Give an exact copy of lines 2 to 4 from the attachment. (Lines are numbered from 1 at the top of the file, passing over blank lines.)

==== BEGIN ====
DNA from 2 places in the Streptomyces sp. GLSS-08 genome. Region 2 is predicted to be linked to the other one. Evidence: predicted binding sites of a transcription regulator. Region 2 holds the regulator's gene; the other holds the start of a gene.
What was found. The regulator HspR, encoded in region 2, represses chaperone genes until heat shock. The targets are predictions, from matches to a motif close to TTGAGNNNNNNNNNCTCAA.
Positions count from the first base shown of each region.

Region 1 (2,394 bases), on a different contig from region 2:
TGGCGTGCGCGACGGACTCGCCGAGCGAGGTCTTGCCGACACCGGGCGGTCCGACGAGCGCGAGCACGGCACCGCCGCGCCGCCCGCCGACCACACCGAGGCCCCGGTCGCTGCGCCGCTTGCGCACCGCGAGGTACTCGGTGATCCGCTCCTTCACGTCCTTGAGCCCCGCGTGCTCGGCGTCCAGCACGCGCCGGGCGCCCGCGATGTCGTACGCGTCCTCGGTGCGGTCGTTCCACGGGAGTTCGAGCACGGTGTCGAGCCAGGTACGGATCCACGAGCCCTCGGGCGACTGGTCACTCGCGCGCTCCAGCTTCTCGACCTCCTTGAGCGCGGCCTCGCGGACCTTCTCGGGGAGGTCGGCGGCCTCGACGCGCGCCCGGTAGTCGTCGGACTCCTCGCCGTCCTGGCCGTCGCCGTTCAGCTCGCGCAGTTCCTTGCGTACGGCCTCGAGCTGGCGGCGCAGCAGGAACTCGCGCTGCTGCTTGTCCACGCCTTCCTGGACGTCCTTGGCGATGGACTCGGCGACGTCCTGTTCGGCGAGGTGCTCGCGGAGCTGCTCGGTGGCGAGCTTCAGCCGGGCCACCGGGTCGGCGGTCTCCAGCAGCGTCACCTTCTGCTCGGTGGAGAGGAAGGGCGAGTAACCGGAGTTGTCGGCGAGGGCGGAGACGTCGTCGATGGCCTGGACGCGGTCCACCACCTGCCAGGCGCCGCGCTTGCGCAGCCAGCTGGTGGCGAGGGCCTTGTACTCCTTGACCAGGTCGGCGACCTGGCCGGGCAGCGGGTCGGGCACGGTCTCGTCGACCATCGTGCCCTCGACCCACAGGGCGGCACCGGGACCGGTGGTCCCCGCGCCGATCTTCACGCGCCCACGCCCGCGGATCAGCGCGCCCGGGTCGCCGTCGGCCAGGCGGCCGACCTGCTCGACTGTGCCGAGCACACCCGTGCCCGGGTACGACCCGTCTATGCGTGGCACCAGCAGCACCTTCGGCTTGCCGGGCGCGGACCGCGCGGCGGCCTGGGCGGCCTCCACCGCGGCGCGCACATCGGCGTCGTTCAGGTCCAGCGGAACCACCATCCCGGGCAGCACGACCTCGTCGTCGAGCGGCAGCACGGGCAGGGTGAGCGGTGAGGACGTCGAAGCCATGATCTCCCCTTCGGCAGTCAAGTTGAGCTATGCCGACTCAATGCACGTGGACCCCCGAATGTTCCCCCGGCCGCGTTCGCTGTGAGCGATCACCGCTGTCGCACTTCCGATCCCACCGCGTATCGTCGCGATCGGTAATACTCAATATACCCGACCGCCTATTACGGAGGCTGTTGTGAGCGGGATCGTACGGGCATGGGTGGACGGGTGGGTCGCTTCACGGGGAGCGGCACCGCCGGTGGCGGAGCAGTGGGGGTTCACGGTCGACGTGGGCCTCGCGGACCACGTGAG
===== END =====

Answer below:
What was found. The regulator HspR, encoded in region 2, represses chaperone genes until heat shock. The targets are predictions, from matches to a motif close to TTGAGNNNNNNNNNCTCAA.
Positions count from the first base shown of each region.

Region 1 (2,394 bases), on a different contig from region 2: